Queer Places:
29 Sutton Place South, New York, New York, New York

Grace Allen Bangs Bernheim (August 8, 1893 - April, 1974) was a former newspaper reporter from a prominent San Francisco family.

Her second marriage in 1939 was unconventional, not only because she married Leonard Bernheim, a wealthy Jew in the garment trade, but also because the introduction of Grace’s woman lover, Polly Dick, made it into a permanent ménage à trois. The Bernheims built a bay-front house, Keylana Farm, for which Polly created a beautiful garden.

Grace Bernheim’s snobbism ran counter to the Grove’s democratic spirit and made her the loser in her social rivalry with Helen Ely. Although Grace threw “lovely parties,” according to Willy Warren, Helen Ely’s were “open to anybody, anytime, all the time. When Grace would give a party, she was very sure that she invited just the right people. And it wasn’t the fun that the Elys’ was.”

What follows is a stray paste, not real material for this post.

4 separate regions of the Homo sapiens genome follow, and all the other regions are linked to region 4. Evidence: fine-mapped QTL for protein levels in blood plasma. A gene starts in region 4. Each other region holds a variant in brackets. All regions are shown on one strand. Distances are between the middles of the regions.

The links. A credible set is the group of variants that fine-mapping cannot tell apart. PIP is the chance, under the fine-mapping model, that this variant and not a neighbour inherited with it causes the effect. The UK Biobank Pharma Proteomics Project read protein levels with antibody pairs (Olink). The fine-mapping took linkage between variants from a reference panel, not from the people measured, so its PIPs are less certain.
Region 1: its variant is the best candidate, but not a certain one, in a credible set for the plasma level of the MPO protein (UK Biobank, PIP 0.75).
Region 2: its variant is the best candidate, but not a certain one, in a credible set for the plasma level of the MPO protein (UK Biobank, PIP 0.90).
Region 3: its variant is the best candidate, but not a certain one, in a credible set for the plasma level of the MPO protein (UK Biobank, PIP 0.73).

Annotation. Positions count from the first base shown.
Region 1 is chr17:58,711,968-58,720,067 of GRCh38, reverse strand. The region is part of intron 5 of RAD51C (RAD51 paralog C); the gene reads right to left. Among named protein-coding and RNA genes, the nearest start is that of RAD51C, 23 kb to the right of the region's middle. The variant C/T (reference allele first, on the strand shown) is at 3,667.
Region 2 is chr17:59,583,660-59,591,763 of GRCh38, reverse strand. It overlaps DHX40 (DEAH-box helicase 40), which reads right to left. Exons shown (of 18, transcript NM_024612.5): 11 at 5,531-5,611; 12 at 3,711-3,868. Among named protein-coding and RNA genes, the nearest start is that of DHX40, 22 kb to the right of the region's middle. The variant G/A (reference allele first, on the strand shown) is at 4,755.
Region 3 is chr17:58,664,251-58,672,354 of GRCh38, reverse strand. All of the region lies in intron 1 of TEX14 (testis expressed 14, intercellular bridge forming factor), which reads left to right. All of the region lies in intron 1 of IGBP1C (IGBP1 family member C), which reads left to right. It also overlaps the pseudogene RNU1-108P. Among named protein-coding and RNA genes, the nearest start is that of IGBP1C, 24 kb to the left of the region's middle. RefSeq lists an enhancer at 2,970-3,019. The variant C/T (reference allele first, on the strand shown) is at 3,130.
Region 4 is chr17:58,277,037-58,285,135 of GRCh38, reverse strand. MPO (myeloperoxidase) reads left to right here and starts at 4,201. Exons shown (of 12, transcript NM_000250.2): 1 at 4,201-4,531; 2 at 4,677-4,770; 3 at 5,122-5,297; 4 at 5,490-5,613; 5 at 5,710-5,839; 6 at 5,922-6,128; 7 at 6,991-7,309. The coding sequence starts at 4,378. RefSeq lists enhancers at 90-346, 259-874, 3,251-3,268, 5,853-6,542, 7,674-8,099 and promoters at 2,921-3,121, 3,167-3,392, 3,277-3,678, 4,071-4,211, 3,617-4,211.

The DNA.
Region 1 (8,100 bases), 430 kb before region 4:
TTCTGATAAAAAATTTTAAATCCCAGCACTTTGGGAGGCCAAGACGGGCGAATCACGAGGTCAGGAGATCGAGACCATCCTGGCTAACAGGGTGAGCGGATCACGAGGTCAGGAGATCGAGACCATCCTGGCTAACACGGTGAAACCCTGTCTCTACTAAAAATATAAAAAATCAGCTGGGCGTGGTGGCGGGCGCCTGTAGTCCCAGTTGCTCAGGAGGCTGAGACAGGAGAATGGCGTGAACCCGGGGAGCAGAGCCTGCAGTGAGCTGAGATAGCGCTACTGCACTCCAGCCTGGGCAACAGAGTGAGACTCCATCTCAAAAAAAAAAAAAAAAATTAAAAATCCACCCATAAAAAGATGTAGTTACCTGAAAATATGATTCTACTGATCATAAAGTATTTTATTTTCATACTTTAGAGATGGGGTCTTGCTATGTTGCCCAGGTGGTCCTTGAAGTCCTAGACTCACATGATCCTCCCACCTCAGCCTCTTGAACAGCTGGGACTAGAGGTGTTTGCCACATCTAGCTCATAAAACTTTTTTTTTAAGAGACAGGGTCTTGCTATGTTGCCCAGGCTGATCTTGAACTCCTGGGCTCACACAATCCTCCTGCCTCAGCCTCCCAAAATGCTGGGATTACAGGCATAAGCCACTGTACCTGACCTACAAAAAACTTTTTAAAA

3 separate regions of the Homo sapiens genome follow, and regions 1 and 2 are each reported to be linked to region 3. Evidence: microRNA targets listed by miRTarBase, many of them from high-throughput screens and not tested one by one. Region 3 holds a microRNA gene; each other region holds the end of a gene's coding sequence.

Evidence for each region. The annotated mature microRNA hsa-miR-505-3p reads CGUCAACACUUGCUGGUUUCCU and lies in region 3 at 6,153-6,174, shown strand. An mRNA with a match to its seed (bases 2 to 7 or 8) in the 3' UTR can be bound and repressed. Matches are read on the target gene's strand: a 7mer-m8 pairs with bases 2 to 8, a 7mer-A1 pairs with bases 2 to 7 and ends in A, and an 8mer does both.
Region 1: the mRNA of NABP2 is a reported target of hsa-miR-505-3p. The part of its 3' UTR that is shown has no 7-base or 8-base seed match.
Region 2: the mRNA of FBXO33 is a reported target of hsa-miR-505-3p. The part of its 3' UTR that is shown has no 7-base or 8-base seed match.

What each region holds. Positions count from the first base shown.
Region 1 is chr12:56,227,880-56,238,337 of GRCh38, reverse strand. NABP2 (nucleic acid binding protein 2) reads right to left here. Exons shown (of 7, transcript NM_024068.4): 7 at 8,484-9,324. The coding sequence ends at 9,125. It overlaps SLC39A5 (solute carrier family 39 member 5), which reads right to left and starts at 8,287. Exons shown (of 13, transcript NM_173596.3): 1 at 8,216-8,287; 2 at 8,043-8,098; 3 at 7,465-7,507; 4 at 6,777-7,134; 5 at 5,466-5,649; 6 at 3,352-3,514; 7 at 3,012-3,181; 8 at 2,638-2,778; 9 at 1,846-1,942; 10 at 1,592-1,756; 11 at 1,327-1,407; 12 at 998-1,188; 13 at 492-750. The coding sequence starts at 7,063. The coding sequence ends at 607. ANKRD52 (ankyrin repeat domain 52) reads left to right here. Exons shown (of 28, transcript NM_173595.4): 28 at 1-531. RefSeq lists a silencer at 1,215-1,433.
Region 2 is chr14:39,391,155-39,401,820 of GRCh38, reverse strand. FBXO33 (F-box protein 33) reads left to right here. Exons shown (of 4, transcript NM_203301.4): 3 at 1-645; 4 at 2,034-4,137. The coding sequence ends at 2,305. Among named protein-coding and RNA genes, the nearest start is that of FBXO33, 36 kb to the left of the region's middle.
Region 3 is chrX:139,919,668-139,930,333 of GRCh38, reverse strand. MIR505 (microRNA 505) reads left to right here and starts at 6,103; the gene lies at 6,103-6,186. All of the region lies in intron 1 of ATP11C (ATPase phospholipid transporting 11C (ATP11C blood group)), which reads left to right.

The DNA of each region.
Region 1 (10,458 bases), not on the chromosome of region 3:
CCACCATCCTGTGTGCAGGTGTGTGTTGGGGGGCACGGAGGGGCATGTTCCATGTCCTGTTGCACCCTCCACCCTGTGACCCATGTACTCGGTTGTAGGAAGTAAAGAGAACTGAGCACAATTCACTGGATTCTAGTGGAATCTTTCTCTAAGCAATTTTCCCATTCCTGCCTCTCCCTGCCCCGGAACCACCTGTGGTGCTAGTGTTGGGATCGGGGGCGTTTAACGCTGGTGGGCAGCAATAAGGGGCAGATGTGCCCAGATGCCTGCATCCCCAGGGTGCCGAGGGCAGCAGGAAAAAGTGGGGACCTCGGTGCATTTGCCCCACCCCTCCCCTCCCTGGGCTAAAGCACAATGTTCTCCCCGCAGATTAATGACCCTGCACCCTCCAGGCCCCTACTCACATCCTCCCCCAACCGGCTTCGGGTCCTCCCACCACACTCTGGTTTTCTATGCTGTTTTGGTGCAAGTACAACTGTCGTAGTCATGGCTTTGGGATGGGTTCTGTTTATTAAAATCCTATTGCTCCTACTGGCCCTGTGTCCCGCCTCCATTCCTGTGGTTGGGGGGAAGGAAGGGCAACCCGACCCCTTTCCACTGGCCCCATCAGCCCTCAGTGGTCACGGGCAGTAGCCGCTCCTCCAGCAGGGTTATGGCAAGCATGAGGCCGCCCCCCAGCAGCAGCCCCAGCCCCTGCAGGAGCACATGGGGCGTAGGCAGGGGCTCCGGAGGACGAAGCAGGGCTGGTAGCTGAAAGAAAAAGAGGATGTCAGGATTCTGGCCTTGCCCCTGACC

Stephan Cole named Grace Bernheim as the person who was most instrumental in initially calling in the police in Cherry Grove: She thought she was doing the public a great service by building a house for the police, that little thing down near the Community House and they were supposed to put their prisoners in there, and have a place to keep warm or cool, and instead it started the raids. Bernheim, stunned by the results of the heightened police presence, according to Stephan Cole, “quickly sold her house [Keylana Farms] to Larry and Rob for $18,000 and that’s why she left. . . . I don’t think [people] really knew that Gracie was the cause of it all.”

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